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About numbskull

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    1,000 Post Club!


  • About Me:
    Patient wife, impatient dog
  • Interests (Hobbies, favorite activities, etc.):
    Fish, cycle, make things, screw up things, and embarrass myself.

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    Cape Cod
  1. And the Fenwick grip.......basically a 1/2 wells though nowadays those are typically reversed. This one drew my interest because of a post on a rodbuilding site that described the US casting coaches experimenting with it for competition distance rods. I turned one on a 10wt RPLX I rebuilt but have not cast it yet enough to have any opinion.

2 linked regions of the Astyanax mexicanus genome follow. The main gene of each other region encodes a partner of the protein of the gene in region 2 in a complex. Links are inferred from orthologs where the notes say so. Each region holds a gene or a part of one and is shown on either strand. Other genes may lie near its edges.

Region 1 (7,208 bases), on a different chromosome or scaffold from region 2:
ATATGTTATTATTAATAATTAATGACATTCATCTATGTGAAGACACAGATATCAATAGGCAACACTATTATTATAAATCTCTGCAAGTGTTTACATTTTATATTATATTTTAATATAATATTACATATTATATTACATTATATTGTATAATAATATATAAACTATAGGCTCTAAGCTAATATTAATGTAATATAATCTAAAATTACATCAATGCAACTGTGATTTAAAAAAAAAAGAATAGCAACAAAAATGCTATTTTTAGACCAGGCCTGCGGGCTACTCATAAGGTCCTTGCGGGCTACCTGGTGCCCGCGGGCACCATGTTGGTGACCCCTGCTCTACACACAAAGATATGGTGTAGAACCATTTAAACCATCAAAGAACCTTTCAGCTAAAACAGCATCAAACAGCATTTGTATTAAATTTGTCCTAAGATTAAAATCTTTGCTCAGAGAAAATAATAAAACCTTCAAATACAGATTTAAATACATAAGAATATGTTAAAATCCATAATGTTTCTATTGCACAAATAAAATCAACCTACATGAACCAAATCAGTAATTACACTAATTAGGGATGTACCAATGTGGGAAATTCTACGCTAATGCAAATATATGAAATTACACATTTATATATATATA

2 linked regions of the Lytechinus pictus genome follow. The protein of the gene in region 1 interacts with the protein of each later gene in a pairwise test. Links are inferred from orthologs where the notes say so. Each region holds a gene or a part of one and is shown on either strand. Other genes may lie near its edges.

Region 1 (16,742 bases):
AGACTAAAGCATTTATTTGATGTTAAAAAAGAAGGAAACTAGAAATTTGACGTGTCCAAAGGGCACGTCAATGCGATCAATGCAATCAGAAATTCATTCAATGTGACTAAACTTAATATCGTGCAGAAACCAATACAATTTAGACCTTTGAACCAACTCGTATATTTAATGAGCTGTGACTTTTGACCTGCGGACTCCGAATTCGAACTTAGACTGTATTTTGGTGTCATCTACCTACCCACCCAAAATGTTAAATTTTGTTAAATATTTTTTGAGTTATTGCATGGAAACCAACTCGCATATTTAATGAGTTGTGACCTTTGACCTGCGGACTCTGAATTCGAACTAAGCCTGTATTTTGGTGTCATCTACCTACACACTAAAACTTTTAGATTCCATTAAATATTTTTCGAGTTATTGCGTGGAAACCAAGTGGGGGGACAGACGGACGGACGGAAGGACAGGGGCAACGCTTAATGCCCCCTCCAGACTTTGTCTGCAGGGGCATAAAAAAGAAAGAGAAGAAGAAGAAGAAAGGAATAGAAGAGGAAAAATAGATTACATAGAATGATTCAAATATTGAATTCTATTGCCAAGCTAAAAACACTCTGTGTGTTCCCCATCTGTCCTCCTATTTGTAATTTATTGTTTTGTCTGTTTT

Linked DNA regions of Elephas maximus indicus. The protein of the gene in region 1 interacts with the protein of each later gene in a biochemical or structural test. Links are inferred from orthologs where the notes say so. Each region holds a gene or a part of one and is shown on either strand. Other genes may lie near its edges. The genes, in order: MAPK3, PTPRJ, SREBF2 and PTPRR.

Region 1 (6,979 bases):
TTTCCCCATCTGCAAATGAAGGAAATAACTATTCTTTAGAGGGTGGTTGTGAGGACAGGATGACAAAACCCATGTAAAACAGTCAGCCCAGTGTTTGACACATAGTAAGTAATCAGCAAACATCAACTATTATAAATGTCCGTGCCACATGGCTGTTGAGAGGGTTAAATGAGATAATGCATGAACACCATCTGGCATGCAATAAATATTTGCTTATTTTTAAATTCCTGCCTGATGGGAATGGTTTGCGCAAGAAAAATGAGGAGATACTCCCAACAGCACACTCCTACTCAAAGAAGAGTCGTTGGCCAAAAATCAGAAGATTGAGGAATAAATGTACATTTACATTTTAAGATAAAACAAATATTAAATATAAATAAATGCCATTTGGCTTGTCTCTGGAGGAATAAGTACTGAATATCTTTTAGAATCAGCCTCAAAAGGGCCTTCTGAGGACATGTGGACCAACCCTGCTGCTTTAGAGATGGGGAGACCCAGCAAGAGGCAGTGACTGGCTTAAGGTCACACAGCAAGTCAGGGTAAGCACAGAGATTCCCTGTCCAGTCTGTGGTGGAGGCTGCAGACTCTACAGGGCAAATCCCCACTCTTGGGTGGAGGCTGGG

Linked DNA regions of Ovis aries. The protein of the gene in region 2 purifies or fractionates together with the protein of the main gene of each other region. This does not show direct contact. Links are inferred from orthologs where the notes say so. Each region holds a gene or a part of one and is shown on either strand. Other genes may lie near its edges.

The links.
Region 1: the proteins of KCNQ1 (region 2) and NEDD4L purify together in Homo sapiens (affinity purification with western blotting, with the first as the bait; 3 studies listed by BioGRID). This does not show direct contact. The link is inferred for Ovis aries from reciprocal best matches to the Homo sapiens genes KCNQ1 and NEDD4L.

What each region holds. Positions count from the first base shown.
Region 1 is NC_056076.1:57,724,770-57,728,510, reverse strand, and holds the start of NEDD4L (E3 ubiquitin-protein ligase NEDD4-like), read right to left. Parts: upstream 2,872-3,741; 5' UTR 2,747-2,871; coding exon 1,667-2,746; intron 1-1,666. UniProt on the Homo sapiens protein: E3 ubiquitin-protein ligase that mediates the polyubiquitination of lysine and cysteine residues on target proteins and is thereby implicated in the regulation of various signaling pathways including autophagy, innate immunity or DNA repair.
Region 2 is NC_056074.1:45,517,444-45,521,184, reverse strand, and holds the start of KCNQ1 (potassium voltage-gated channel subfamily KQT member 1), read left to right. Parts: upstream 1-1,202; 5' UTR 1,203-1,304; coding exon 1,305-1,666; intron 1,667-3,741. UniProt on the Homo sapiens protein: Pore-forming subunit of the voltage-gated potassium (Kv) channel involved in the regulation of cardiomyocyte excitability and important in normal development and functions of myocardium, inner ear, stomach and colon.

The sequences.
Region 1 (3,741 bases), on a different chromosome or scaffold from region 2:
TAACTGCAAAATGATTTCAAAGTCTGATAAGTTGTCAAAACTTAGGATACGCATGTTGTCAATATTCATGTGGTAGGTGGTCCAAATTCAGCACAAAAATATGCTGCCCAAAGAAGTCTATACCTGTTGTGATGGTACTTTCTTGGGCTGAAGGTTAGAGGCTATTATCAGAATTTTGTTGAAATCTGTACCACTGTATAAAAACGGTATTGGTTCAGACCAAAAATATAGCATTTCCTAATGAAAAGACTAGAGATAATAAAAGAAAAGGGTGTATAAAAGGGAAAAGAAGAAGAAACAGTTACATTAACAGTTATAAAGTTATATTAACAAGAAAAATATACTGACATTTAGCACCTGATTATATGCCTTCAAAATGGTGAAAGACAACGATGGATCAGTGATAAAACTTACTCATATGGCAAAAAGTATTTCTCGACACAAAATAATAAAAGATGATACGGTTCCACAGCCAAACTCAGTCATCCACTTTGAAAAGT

2. Then there are Maniform grips. A lot of guys, including some experts, swear by them. I'd love to try one sometime.
  3. Great. You're all set then. Thanks for sharing.